Category Archives: Edit

Jargon Defined: Edit Windows

Edit Windows: Most professional editing softwares are set up in four main windows:

  • Assets, organized in bins
  • Source window
  • Preview window
  • Sequence, Timeline

The tools you use to work with these windows are often in tool bars on any of the screen edges. See sample below from Adobe Premiere CC.

  • The assets window has all the different files and folders in it you are working with, as well as tabs or links to effects, transitions, and other apps.
  • The source window shows you the video (or effect, or audio wave file) of the asset you are currently working with. I.e. choosing clips from to put into the time line (for the most part)
  • The sequence window shows you your timeline and
  • The preview window shows you your edited video clip (sequence) at the moment where you are editing right now)POST_edit-layout-windows-only

Jargon Defined: Bin

A Bin is a software folder into which video clips and other editing assets get organized in. You’ll have many bins per project and we’ll talk about workflow and naming these bins next week.

The term bin is a leftover from the manual editing days (not too long ago), where in the editing process the physical filmstrips would be hanging from a frame built on top of a bin. The top bar of the frame had small nails every half-inch or so from which the filmstrips would hang from their sprocket holes. The bin itself would catch any filmstrips that fell off the frame.POST_edit-bins-only

Definition Day: Layers

Definition DayLayers are the different tracks in a sequence that are stacked on top of each other. A good editing software has allowance for many (unlimited) video and audio tracks. Graphics and effects live on the video tracks. Normally the most outer track (video tracks mostly get added on top of each other) is the one being seen in the preview window. Audio tracks are ALL heard, unless they are muted.POST_edit-layer-only

Jargon Defined: Trim, Cut, Split, and Splice

Trim, Cut, Split, and Splice are all done by cutting your video clips.

When you trim your video, you remove the head and/or the tail of the clip (much like giving your hair a trim: you’re sprucing it up, but not touching the ‘meat’).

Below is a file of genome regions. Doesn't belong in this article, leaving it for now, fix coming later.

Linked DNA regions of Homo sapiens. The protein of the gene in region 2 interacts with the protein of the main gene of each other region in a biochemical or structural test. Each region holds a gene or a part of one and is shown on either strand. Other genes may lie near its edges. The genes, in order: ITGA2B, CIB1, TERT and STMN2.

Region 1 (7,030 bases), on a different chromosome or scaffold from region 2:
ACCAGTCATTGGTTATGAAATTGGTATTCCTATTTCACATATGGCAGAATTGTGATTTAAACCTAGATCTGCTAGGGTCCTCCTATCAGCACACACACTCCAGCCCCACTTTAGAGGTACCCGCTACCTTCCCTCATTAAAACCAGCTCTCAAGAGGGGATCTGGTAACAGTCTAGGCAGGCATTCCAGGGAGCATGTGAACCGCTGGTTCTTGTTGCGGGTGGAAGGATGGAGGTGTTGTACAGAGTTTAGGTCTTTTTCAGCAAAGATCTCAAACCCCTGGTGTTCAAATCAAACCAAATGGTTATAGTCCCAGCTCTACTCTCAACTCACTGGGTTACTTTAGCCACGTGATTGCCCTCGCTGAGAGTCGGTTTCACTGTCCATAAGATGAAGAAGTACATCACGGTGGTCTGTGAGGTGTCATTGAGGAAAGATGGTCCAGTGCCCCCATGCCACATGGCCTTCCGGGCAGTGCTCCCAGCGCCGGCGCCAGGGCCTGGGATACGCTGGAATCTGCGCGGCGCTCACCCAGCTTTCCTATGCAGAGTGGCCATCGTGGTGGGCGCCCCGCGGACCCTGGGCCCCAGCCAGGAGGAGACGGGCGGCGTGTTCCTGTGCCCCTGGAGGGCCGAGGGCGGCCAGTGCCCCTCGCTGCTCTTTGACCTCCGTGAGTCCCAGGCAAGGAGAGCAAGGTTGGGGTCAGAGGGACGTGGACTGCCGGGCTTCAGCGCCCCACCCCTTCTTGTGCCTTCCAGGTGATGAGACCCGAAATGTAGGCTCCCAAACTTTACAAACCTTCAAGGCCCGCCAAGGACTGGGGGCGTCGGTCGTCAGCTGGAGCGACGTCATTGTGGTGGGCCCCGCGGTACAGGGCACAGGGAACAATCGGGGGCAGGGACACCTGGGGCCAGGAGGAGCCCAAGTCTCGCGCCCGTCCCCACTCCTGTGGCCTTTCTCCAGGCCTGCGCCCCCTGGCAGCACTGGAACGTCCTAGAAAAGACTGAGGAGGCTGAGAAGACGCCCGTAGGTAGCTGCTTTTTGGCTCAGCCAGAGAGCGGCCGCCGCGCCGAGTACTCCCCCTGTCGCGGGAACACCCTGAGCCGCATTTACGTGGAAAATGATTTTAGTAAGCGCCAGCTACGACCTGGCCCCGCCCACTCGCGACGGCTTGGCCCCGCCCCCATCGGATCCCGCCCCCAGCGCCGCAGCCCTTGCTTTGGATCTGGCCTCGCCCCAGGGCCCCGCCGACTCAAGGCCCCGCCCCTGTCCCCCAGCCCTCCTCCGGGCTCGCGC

A cut is mostly referred to when you remove a section of your video clip, so you cut in two places and lift out the middle section and join the leftover video back together. If you have a very long video, you might just cut it into sections to work with separately, then you’re splitting your video. When you join two video clips together, you splice them.

In all cases make sure you SAVE AS your entire video clip before you edit away. Depending on your software, you might lose your cut or trimmed part of the clip (this goes especially for in-phone apps!).

Jargon Defined: Timeline

A timeline is a graphical representation of a chronological sequence of events. In non-linear video editing it is the horizontal interface along which you assemble arrange and re-arrange, and cut your video clips

The sample below shows a timeline in the right lower quadrant of the edit software (Adobe Premiere CC). The vertical lines delineate one clip from another. Video is on the top layers and audio on the bottom.

Post Production: Timeline Sample

Jargon Defined: Linear vs Non-Linear Editing

Ok, think TT (Throwback Thursday). In the not so distant, old days, editing was linear. You added one video clip to another in sequential order and going back and changing something, meant the entire sequence after your edit, meaning going forward, needed to be moved up as well. Think even further back to editing filmstrips: You took out a section of film you moved up the entire subsequent section to close the gap.

Today, all editing software is non-linear. Which mostly means that you can go into an edit totally unprepared and keep editing until you ‘strike gold’.

Jargon Defined: Jump Cut

A Jump Cut is a cut in film editing in which two sequential shots of the same subject are taken from camera positions that vary only slightly. This type of edit gives the effect of jumping forwards in time.

When I started – decades ago – jump cuts were frowned upon. Today we have ‘learned’ to look at them and understand that an edit was made at the place where the jump cut is. A good editor will make such a cut so seamless that it flows with the narrative, or content and won’t be perceived as disruptive.

Here a explainer video I found from the Vimeo Video School:

Understanding Jump Cuts from Riley Hooper on Vimeo.

Jargon Defined: B-roll

B-roll (also B roll) is supplemental footage inserted into the main footage as a cutaway to help the story along. It’s particularly helpful during interviews to illustrate what’s being said and to break up the often visually boring talking-head footage.

The explanation to where the term B-roll comes from is a bit more involved. It stems from the use of 16 mm film editing where so-called A- and B-rolls alternated shots to allow for fades and dissolves between shoots.  Somehow the term B-roll was later ‘abused’ for the conceivably less important support footage.